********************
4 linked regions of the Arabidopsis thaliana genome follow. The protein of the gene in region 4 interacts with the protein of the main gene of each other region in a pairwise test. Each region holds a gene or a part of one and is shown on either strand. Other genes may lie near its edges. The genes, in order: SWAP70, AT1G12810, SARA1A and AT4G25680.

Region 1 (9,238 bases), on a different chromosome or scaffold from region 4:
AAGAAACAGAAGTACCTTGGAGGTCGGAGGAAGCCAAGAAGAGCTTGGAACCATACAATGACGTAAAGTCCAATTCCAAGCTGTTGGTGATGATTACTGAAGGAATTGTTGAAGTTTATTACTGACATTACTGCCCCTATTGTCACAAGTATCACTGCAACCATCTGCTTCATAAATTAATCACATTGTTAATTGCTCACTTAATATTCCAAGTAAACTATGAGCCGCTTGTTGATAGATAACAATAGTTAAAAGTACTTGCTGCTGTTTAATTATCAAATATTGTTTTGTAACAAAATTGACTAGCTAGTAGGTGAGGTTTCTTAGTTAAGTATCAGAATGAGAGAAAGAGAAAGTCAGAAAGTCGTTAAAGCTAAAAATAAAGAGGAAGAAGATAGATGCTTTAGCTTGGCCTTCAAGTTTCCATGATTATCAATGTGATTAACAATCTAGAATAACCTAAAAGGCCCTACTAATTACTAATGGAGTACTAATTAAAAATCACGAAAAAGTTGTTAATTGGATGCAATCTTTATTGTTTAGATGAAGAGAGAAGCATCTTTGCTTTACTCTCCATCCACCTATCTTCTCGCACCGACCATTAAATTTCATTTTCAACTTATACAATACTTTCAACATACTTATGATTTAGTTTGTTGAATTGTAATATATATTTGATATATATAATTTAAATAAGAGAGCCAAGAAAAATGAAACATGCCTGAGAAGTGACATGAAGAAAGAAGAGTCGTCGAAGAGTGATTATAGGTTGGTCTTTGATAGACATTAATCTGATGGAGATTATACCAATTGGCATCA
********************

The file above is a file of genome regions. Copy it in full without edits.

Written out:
4 linked regions of the Arabidopsis thaliana genome follow. The protein of the gene in region 4 interacts with the protein of the main gene of each other region in a pairwise test. Each region holds a gene or a part of one and is shown on either strand. Other genes may lie near its edges. The genes, in order: SWAP70, AT1G12810, SARA1A and AT4G25680.

Region 1 (9,238 bases), on a different chromosome or scaffold from region 4:
AAGAAACAGAAGTACCTTGGAGGTCGGAGGAAGCCAAGAAGAGCTTGGAACCATACAATGACGTAAAGTCCAATTCCAAGCTGTTGGTGATGATTACTGAAGGAATTGTTGAAGTTTATTACTGACATTACTGCCCCTATTGTCACAAGTATCACTGCAACCATCTGCTTCATAAATTAATCACATTGTTAATTGCTCACTTAATATTCCAAGTAAACTATGAGCCGCTTGTTGATAGATAACAATAGTTAAAAGTACTTGCTGCTGTTTAATTATCAAATATTGTTTTGTAACAAAATTGACTAGCTAGTAGGTGAGGTTTCTTAGTTAAGTATCAGAATGAGAGAAAGAGAAAGTCAGAAAGTCGTTAAAGCTAAAAATAAAGAGGAAGAAGATAGATGCTTTAGCTTGGCCTTCAAGTTTCCATGATTATCAATGTGATTAACAATCTAGAATAACCTAAAAGGCCCTACTAATTACTAATGGAGTACTAATTAAAAATCACGAAAAAGTTGTTAATTGGATGCAATCTTTATTGTTTAGATGAAGAGAGAAGCATCTTTGCTTTACTCTCCATCCACCTATCTTCTCGCACCGACCATTAAATTTCATTTTCAACTTATACAATACTTTCAACATACTTATGATTTAGTTTGTTGAATTGTAATATATATTTGATATATATAATTTAAATAAGAGAGCCAAGAAAAATGAAACATGCCTGAGAAGTGACATGAAGAAAGAAGAGTCGTCGAAGAGTGATTATAGGTTGGTCTTTGATAGACATTAATCTGATGGAGATTATACCAATTGGCATCA